Special Prosecutor, Kissi Agyebeng, has questioned the commitment of government in rooting out corruption in the country.
According to him, he has not seen much support from the state in dealing with the menace.
Speaking on the third edition of the Joy Change-Speakers Series on Newfile,monitored by NSEMGH, he noted that over the period, he has only seen lip service being paid to the fight, without any substantial commitment.
This he said must be changed in order for the country to make meaningful inroads in the fight against corruption.
“On the part of the government, is the government ready for the fight against corruption? From where I sit, I have not seen much. I have not seen much commitment. I have heard lip service on too many occasions paid to the fight against corruption”, he stated on Saturday.
While urging the government to improve its commitment in that regard, he also called on Parliament and the generality of the citizens to be more dedicated to fighting corruption collectively.
This he said will compliment the efforts of his office and other relevant state agencies who are committed to making corruption a thing of the past.
“If we want to fight corruption, we must all get involved” he urged.
He pledged that the OSP will protect all those who provide information on corrupt practices.
Mr. Agyebeng noted that if this is done “we can bring corruption down.”
He told those who are engaged in corruption that sooner than later, they will be “found, prosecuted and jailed.”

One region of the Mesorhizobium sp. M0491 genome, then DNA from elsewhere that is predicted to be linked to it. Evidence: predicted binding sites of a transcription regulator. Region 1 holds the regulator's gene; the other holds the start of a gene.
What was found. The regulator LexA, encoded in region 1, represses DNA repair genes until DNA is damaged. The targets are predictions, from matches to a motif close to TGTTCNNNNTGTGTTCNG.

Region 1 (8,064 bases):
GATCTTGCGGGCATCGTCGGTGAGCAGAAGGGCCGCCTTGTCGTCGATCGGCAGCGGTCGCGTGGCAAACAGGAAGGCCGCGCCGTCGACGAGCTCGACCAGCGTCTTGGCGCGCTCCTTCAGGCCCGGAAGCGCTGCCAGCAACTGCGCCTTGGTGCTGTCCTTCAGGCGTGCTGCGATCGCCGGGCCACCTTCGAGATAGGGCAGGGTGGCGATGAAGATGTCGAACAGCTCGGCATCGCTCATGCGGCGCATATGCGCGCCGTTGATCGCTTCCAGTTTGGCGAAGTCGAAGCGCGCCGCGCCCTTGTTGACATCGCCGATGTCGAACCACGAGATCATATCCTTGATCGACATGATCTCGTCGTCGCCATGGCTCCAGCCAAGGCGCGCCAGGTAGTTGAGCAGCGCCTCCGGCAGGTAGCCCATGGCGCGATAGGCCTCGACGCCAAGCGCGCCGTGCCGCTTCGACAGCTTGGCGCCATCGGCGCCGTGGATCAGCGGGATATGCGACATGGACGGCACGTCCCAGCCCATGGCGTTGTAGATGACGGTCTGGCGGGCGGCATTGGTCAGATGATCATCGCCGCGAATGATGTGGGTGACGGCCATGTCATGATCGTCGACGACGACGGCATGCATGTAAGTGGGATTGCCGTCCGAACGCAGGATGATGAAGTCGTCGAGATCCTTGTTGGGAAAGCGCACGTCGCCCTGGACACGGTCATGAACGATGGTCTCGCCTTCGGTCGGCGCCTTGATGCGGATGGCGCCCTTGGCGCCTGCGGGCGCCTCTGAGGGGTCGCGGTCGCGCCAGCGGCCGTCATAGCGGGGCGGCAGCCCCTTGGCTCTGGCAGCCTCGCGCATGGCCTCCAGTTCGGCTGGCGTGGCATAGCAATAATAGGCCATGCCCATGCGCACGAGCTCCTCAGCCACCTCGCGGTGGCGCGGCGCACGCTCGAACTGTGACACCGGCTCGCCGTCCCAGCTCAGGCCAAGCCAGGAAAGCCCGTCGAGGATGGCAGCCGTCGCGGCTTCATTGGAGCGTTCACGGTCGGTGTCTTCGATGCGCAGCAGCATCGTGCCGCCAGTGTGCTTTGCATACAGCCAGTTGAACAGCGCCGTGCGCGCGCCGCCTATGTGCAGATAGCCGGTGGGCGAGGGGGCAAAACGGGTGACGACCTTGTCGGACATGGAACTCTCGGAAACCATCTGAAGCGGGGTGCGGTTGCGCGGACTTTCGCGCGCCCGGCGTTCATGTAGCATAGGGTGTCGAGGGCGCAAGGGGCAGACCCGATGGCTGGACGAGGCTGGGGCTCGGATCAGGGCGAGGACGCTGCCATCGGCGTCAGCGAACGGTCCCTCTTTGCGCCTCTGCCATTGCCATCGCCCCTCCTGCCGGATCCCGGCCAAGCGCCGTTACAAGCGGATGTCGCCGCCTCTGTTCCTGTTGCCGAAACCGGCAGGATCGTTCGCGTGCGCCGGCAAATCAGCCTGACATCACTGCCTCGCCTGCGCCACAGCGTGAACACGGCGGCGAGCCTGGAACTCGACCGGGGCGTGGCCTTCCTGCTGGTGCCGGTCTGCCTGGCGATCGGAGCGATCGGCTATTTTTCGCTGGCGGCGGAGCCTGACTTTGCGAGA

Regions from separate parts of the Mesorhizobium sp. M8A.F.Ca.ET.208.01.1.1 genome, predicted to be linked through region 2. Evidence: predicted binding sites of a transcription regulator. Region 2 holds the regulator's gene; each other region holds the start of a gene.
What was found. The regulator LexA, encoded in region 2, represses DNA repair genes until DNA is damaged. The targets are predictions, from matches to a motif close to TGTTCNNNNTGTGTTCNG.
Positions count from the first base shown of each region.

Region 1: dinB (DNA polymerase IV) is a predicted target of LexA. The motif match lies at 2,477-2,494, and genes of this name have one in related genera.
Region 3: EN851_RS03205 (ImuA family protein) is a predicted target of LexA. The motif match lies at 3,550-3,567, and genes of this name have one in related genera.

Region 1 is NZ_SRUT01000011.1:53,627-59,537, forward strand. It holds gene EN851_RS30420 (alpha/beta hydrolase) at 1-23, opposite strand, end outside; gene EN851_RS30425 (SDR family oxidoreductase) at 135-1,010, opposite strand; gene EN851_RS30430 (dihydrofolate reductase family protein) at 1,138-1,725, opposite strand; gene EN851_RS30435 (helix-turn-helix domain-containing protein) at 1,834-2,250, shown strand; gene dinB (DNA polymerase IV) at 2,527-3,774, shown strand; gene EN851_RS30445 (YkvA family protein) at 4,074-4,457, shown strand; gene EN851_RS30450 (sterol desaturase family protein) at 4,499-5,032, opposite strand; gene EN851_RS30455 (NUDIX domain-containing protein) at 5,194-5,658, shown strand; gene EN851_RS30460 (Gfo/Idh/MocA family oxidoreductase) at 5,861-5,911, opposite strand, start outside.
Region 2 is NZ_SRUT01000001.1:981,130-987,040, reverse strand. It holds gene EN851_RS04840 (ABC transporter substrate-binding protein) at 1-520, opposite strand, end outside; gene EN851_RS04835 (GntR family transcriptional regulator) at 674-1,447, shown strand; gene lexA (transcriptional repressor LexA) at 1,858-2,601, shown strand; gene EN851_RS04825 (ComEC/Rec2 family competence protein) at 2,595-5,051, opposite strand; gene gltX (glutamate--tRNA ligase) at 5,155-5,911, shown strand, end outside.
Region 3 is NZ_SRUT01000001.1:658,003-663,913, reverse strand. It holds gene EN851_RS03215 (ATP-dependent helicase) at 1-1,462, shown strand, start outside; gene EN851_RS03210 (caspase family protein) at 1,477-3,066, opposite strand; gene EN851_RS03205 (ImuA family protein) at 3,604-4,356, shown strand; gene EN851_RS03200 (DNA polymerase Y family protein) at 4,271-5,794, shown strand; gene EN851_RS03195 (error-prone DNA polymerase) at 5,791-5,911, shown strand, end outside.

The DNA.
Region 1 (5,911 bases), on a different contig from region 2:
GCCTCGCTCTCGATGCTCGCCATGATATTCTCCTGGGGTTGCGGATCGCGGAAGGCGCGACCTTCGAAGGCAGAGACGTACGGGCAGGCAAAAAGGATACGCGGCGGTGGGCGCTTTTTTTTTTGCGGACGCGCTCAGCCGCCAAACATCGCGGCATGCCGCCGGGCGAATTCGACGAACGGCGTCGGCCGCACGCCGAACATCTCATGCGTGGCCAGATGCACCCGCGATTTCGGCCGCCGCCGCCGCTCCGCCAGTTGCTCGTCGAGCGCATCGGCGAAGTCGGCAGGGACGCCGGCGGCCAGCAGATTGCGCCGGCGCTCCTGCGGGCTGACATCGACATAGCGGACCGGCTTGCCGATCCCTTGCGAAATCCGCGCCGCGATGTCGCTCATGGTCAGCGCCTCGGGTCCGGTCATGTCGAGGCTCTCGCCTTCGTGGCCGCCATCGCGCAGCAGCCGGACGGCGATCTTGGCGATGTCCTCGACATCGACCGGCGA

Mr Agyebeng’s admonition for enhanced commitment to wiping corruption is a message which was echoed by other discussants who participated in the conversation.
Corruption has been a major issue during the year under the review, with the Office of the Special Prosecutor leading the fight against it.
Earlier this year, a total of ¢17.4 billion in financial irregularities was flagged by the Auditor-General in its latest report submitted to parliament for the 2021 financial year.
This represented a 36% rise compared to that of 2020. This was the conclusion reached by the Auditor-General after an audit of the accounts of at least 101 institutions.
Similar audit reports conducted on institutions in 2017, 2018, 2019 and 2020 show irregularities to the tune of GH₵ 12 billion, GH₵3 billion, GH₵ 5.4 billion, GH₵ 12.8 billion respectively.
Followimg this other related developments, some Ghanaians have been expressing their disquiet about the slow pace at which the Office handles corruption cases.
However, the Office has consistently maintained that it is focused on its mandate.
Reiterating his outfit’s commitment, Kissi Agyebeng stated on Newfile that he believes corruption can be significantly minimised if not completely eradicated.